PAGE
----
Aurora to educate pool owners on proper drainage
March 31, 2016
By Teresa Latchford
Aurora pool owners will soon be getting an education in water protection 101.
In June, a local resident approached the town’s environmental advisory committee regarding concerns about the ecological impact of improper pool draining practices in town. The committee then recommended that council consider directing staff to develop a public education strategy to make residents aware of the proper way to discharge wastewater.
Aurora youth, Matthew Abas, spoke in favour of the initiative during this week’s council meeting as he fears a number of pool owners are dumping pool water straight into local streams and creeks.
“Bylaws must be created quickly, because the town has sworn to protect water and waterways in Aurora,” he said. “It is currently cheaper to dump pool water directly into streams.”
He suggests putting in place a more rigorous bylaw and permit system, only allowing pools in less environmentally sensitive areas, licensing pool service companies, requiring pool owners to use these licensed companies and researching what bans other towns and cities have put in place.
Pools are drained for seasonal winterizations and when backwashing filters or carrying out repairs, according to the staff report presented to council earlier this week.
Chlorine, bromine, algaecides, salt and other chemicals used to keep pool water clean can be toxic for local aquatic life and can cause complications when the water is emptied directly into streams, creeks and storm drains.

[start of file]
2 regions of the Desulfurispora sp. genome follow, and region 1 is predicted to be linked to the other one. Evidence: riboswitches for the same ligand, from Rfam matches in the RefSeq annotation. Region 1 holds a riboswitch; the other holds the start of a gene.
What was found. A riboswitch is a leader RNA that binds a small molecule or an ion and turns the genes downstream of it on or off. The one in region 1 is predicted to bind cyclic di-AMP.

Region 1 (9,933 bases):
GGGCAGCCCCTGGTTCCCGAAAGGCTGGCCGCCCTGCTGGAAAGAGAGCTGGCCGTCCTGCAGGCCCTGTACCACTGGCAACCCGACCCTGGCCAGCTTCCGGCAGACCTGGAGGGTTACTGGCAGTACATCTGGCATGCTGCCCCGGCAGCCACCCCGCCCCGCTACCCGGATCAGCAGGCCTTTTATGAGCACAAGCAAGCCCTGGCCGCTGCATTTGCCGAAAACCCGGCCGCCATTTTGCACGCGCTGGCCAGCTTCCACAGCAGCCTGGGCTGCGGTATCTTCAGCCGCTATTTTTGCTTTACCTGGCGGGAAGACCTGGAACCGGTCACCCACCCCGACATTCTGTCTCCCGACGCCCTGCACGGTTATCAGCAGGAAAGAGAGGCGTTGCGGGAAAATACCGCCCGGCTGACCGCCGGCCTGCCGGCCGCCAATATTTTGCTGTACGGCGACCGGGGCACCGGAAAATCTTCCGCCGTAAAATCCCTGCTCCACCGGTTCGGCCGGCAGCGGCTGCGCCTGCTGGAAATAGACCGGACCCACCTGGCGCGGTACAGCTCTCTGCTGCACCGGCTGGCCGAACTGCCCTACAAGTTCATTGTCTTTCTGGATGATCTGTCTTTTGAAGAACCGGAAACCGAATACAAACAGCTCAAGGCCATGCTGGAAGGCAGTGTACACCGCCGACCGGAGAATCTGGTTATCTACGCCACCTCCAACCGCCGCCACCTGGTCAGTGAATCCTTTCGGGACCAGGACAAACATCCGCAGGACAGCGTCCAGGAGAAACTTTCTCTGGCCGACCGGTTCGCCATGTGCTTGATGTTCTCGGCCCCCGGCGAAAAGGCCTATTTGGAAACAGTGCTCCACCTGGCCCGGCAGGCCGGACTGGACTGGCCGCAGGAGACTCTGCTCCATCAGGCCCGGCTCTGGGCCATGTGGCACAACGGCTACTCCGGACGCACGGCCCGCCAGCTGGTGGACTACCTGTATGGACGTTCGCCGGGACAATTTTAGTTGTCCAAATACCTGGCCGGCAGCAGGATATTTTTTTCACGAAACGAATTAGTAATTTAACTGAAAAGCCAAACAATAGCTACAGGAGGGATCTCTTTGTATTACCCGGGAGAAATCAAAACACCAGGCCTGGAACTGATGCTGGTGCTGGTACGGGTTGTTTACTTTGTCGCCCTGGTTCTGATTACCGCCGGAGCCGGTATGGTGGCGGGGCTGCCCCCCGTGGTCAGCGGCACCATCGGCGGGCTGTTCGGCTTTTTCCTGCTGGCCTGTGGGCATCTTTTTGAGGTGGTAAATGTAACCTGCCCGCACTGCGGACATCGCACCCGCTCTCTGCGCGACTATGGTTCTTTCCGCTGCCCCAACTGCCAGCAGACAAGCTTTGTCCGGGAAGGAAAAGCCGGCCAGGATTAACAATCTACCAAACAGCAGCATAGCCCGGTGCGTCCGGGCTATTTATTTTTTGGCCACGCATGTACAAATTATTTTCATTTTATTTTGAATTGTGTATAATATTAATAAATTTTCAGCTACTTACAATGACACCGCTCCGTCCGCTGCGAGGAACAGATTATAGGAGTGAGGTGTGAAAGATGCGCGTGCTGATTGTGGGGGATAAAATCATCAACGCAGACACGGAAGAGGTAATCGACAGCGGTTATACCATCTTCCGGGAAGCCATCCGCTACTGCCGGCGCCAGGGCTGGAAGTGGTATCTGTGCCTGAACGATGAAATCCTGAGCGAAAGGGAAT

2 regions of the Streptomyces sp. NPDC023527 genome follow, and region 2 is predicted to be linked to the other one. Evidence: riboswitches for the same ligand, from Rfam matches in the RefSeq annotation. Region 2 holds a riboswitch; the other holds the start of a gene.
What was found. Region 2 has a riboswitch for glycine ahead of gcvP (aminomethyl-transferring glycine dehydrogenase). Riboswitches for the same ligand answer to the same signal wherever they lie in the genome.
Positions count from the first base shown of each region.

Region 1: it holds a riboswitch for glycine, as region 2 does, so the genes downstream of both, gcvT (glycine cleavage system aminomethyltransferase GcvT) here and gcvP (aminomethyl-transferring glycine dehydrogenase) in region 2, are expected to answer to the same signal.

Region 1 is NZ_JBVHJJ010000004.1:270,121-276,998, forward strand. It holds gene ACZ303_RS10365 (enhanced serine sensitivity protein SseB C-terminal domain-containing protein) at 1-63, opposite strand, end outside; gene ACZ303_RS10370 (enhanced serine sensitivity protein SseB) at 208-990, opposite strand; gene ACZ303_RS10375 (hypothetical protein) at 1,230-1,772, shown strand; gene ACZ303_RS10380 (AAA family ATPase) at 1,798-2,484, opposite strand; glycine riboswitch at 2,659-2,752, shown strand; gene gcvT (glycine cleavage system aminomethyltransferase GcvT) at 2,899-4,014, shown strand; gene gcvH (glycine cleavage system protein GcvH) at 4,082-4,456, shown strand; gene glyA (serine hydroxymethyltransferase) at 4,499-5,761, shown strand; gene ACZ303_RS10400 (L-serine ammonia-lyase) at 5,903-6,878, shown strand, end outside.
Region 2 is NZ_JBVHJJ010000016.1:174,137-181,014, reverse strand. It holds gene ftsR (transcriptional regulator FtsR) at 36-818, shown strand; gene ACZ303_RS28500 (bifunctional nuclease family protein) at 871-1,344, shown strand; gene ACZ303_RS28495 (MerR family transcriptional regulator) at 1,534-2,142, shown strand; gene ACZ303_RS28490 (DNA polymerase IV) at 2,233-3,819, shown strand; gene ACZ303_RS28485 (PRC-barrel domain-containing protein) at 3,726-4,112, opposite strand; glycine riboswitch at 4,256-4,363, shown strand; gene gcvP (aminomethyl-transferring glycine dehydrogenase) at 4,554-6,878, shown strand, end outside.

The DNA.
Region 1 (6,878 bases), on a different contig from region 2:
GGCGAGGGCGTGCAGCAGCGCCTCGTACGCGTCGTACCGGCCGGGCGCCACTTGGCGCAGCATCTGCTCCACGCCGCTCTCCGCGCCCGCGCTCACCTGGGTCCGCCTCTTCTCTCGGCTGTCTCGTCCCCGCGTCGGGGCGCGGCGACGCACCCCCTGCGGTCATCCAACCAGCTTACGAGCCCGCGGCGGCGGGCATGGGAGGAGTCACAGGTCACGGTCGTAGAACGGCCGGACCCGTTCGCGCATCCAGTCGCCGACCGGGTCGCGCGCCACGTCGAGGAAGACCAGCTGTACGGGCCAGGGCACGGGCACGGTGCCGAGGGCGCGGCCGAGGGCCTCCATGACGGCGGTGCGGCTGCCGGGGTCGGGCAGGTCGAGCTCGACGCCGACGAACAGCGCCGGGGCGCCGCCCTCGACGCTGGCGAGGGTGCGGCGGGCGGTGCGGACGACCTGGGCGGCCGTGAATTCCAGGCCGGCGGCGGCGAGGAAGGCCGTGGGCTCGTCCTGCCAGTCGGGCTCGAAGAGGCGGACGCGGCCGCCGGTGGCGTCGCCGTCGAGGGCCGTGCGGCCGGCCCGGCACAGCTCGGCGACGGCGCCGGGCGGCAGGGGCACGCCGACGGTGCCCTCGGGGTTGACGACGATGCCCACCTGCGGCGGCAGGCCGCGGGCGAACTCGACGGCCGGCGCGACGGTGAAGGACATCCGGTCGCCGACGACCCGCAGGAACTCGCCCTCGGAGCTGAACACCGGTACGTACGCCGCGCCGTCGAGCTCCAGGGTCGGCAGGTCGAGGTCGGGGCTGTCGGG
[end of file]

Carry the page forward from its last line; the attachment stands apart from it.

Water emptied into the municipality’s storm sewer systems is not treated by the town and heads directly to streams, lakes and rivers, the report continued and as long as the chemical concentrations from pool water isn’t high, it is harmless to humans.
Nevertheless, some municipalities, like Mississauga, have set more regulatory measures to stop residents from draining their pools into storm sewers and local watercourses.
With pool opening season just around the corner, town staff recommended the education component of the strategy begin next month.
“This is phase (No.) 1 of the strategy,” director of building and bylaw services Techa van Leeuwen said. “It is our bylaw officers who inspect the property before issuing a permit and can physically hand out the information.”
Councillor Wendy Gaertner pointed out there are 150 pools in town that back onto a stream or creek and asked what those owners can do when emptying water.
One option is not to discharge water when chemical levels are high, director of planning and development services Marco Ramunno said, while the second is to slowly discharge water on one’s own property so it is naturally filtered through the ground.
Council gave the public education strategy a green light.
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